Meanwhile, I started a new adult teaching role.

Gosh, way to add complications to my life. However, I needed an income and found work on a day when I was not going to be in a school, at Chatswood helping older people learn English to function. I admit, it did last for only 10 weeks but it was not a role I loved. More later. The one thing that was a bit convenient on one of the days, was that after teaching, I was close to the hospital where Mum was.

Term One. School, Adult Education and a New Vehicle.

Before returning to teaching at the end of January 2007, I sold my sedan and became the proud owner of a Grandma-suitable vehicle called an Avensis. It could seat seven and even though we had only 3 grandchildren then, I felt this vehicle was more appropriate for my travels to school as well as across Sydney. I did not, dear reader, anticipate the number of grandchildren would change. This news…later.

I kind of settled into the new (to me) primary school where I was a part-time E.S.L. teacher for 3 days a week. I found it a hard role in some ways as at my previous school I was able to make it my own but, ever resourceful, I was able to find I could contribute to this school’s teaching and made some kind friends. It was though, at the back of my mind all through February that Mum was seriously ill. Not quite fully cognisant of what would lie ahead, I did make meals for Dad and did what I could on my days off to help. The role at the adult education college was not my ‘cup of tea’ because of the lack of relationship I was able to foster with the ‘students’. They all turned up with electronic dictionaries and really paid no heed to my teaching much at all. I will admit I sighed with relief when I said I was not able to return. Schools (and Uni teaching) were much more my style.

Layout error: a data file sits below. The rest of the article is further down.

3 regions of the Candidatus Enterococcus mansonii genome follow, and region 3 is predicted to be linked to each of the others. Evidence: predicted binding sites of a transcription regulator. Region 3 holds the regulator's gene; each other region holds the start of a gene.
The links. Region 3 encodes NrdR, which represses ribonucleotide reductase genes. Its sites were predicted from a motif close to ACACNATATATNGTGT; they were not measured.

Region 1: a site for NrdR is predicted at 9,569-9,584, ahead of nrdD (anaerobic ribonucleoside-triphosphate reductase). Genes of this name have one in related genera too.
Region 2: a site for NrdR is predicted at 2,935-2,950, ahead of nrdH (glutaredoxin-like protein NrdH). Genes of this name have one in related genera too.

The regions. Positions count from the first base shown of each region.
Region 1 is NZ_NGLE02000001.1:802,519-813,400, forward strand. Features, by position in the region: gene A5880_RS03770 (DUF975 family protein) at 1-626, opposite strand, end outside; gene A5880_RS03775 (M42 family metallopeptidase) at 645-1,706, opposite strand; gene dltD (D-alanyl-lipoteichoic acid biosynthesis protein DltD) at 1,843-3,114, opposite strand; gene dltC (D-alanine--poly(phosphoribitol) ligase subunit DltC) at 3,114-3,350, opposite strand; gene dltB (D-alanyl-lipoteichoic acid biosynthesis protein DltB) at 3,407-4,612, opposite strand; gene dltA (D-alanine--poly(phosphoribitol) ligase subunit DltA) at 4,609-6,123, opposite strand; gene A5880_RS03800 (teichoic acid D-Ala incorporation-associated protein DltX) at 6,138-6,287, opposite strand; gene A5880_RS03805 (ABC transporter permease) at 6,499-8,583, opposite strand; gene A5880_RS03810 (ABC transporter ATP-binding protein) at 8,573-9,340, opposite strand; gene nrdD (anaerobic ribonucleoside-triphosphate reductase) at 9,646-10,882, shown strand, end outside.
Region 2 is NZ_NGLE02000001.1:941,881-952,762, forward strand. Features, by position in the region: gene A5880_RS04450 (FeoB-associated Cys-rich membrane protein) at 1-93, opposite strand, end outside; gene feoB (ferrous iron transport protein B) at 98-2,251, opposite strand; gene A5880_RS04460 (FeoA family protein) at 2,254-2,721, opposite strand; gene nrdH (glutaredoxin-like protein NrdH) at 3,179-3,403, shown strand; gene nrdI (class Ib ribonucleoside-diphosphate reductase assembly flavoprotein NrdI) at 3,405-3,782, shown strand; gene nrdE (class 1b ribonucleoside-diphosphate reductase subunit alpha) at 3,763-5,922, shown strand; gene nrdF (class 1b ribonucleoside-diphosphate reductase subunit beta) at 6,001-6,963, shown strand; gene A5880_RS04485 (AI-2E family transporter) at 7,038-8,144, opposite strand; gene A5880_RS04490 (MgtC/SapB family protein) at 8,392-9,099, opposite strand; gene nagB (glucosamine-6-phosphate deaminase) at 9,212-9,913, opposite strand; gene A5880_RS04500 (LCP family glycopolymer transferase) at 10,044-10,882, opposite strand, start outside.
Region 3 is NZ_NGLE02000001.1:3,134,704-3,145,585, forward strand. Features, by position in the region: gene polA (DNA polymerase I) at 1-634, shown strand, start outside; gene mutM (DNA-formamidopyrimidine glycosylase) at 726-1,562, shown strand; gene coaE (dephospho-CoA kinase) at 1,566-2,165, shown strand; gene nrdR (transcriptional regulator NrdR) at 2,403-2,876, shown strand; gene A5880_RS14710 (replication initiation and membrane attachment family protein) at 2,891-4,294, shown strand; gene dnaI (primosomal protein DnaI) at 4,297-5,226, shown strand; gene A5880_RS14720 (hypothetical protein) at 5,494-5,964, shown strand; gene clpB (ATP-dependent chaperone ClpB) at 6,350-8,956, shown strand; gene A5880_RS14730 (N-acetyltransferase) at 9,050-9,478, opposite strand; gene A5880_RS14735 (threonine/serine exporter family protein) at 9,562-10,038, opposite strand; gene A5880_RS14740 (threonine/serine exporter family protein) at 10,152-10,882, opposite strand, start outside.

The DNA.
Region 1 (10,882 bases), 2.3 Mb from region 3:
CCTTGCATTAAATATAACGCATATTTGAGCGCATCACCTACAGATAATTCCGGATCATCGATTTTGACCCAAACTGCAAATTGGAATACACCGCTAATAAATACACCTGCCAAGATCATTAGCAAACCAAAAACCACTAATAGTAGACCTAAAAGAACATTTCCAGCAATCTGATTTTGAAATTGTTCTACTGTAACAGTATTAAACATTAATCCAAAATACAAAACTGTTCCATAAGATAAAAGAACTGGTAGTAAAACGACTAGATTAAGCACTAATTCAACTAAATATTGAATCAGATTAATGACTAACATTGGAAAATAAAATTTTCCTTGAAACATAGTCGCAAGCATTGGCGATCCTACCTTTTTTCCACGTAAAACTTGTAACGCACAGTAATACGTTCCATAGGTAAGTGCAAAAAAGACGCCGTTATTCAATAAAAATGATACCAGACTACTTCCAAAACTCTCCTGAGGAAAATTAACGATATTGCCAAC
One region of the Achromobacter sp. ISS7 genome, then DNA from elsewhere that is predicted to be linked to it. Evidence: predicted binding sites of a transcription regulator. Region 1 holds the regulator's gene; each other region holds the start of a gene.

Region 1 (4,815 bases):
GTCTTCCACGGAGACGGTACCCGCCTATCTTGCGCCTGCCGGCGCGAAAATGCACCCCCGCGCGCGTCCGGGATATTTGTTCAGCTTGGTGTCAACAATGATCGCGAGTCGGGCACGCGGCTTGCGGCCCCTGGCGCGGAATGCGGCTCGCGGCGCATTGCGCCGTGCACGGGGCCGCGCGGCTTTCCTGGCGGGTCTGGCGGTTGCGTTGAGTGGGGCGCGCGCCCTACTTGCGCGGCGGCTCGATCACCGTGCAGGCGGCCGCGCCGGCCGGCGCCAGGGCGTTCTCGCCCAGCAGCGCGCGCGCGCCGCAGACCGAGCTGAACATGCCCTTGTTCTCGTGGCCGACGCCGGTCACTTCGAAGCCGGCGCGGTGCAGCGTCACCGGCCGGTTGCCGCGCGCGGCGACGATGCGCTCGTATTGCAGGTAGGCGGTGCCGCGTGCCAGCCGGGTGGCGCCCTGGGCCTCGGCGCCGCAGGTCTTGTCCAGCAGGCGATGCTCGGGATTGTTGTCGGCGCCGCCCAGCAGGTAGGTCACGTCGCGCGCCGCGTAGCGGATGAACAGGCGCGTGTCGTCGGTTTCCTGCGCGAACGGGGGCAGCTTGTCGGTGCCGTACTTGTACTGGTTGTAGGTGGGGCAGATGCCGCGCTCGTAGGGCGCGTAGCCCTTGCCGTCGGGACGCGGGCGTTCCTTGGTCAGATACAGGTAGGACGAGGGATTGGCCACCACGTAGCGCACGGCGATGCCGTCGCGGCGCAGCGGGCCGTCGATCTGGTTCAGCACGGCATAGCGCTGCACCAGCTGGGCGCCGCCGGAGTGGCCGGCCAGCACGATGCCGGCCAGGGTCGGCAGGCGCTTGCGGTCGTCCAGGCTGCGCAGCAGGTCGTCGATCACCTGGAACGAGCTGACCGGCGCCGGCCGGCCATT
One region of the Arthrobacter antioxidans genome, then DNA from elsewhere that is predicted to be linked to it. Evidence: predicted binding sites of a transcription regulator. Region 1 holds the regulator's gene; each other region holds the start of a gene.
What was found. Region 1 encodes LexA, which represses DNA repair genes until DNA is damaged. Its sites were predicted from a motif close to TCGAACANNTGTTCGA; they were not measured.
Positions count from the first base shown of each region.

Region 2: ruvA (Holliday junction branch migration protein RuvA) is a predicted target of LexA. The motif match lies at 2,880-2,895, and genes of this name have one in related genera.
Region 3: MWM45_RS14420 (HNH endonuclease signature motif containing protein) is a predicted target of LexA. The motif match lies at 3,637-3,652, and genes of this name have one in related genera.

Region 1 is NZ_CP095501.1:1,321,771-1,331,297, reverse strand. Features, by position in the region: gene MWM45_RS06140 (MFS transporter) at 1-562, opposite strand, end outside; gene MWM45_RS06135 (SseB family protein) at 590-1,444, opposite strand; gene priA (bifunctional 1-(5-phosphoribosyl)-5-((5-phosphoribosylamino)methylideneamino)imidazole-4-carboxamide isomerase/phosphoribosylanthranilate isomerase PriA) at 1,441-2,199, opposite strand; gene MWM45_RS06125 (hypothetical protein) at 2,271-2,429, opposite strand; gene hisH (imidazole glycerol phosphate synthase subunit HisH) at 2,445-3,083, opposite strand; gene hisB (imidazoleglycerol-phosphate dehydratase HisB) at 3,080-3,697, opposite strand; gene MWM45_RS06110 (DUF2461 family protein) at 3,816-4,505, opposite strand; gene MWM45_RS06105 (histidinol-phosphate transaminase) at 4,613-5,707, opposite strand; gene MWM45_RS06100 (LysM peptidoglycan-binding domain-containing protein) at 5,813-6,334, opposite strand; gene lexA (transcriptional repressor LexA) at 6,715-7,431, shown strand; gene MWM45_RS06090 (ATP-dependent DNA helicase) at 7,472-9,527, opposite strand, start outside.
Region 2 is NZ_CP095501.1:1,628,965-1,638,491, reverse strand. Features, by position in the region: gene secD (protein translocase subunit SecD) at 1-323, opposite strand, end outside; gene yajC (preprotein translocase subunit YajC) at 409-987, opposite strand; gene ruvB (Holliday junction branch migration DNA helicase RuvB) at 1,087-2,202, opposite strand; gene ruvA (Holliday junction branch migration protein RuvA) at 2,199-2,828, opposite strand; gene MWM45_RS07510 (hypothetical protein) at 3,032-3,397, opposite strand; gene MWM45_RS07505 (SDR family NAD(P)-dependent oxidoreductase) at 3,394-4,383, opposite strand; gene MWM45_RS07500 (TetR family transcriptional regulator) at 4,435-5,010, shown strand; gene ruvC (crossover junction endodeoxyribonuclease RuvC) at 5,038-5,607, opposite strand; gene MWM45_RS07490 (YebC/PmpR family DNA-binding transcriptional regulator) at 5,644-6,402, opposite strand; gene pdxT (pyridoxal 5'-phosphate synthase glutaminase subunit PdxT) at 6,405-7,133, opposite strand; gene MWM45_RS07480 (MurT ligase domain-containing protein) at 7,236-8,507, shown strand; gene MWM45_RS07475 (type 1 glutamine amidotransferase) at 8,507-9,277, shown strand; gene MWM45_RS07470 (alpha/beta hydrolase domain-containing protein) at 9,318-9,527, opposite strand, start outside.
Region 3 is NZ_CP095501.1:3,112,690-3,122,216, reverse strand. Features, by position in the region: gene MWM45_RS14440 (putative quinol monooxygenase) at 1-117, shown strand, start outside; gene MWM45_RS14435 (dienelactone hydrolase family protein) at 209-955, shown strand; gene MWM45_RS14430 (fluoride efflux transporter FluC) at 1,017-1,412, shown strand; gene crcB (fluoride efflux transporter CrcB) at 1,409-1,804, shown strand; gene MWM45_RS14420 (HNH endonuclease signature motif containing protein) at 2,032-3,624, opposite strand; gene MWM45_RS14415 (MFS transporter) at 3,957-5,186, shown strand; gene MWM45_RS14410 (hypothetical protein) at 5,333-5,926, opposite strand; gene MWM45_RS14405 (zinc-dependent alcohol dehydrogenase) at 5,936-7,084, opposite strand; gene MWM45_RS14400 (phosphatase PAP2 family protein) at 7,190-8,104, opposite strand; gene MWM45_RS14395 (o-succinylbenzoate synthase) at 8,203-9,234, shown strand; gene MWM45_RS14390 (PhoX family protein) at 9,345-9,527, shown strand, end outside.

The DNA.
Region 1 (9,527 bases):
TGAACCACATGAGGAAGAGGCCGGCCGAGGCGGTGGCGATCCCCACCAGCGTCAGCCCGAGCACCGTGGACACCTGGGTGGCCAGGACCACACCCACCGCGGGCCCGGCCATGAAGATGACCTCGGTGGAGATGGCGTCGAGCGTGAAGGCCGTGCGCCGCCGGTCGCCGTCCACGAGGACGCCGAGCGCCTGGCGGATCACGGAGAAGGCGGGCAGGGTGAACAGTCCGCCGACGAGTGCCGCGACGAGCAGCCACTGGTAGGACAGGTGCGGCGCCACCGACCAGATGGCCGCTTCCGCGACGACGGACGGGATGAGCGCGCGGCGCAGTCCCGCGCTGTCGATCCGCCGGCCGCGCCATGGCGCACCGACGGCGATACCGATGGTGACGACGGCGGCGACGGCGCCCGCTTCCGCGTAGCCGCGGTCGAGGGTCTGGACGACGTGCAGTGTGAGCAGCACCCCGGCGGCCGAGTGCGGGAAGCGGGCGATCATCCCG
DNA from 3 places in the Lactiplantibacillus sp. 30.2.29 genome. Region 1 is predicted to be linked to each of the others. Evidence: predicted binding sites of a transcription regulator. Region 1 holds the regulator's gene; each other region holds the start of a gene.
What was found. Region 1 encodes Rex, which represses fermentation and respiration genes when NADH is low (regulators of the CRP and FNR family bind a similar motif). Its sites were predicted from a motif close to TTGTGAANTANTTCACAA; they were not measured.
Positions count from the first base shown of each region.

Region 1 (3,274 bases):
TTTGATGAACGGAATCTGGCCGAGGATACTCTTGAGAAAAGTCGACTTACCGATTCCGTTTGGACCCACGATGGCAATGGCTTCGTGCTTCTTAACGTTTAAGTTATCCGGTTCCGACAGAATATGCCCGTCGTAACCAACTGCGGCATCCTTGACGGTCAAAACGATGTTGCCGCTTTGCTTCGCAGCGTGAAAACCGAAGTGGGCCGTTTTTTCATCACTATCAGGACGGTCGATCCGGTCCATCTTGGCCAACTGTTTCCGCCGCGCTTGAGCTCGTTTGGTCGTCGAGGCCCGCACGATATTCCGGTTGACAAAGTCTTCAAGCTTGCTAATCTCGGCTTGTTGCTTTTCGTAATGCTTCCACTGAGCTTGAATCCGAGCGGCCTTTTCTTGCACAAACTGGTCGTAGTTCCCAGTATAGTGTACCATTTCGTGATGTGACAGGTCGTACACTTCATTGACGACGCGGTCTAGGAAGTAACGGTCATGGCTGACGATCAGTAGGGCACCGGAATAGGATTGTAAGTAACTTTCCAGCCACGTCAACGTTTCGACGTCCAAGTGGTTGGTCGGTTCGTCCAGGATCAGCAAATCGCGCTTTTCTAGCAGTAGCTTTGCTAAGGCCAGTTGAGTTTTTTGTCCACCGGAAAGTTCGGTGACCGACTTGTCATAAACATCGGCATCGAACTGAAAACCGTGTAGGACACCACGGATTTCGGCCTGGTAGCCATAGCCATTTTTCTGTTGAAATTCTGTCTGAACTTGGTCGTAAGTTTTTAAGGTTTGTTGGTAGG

Knowing Mum Was Going To Die Soon.

By late January 2007, the decision NOT to operate on Mum’s secondary brain tumours (primary cancer never determined) was made by Mum. After the diagnostic MRI showed the reasons for her loss of sight and more, it was Mum who said “no more”. Dad asked us kids (my brother and me) and of course we agreed. So did her then team. What next? It was a confusing and not great time for us, mostly Mum.

  • She was allowed home with no support added at this stage, just Dad. My sister-in-law got in touch with some home care people and that was arranged for the next week